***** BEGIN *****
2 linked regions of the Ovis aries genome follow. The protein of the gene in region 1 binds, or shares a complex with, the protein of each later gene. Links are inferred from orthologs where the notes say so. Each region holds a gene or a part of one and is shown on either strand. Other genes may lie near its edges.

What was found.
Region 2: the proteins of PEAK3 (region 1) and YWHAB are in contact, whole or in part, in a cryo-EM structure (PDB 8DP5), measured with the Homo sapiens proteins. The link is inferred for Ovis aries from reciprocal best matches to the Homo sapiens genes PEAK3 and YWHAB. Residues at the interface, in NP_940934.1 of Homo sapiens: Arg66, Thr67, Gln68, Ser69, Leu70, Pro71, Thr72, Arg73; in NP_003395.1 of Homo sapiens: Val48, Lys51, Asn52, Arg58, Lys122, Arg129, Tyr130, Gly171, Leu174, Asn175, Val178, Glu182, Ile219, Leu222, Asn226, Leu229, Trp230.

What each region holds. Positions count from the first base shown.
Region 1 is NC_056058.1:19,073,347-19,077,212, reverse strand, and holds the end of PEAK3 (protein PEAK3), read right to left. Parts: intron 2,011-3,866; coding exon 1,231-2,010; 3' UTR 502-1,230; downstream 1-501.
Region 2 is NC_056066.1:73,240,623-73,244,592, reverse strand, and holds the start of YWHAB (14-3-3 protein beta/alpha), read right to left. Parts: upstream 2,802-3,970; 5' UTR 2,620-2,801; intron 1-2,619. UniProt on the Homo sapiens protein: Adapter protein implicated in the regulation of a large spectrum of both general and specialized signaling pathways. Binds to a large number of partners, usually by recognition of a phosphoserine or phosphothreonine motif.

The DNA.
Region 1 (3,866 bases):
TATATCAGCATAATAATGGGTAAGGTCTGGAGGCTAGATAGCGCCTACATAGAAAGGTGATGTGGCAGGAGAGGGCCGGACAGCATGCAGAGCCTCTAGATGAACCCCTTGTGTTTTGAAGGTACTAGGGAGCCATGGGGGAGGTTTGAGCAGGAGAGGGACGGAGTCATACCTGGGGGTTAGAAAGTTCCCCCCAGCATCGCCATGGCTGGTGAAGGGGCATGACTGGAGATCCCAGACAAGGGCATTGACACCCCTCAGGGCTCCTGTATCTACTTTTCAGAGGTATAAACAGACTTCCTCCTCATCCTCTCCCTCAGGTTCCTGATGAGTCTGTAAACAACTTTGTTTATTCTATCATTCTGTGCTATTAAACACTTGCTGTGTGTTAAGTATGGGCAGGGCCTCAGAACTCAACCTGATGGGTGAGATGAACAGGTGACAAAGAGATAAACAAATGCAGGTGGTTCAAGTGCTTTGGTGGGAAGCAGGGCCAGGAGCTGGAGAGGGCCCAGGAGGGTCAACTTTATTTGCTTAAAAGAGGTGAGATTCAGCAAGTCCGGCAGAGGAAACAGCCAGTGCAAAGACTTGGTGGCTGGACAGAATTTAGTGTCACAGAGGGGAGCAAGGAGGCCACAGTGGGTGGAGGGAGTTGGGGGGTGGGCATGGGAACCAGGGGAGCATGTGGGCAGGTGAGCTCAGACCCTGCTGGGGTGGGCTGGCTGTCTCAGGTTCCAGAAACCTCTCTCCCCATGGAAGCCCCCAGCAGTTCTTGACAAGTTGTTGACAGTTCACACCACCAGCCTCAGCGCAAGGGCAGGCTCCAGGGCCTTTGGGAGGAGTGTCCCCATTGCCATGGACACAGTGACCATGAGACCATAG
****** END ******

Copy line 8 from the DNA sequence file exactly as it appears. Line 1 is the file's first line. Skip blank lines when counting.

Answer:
Region 1 (3,866 bases):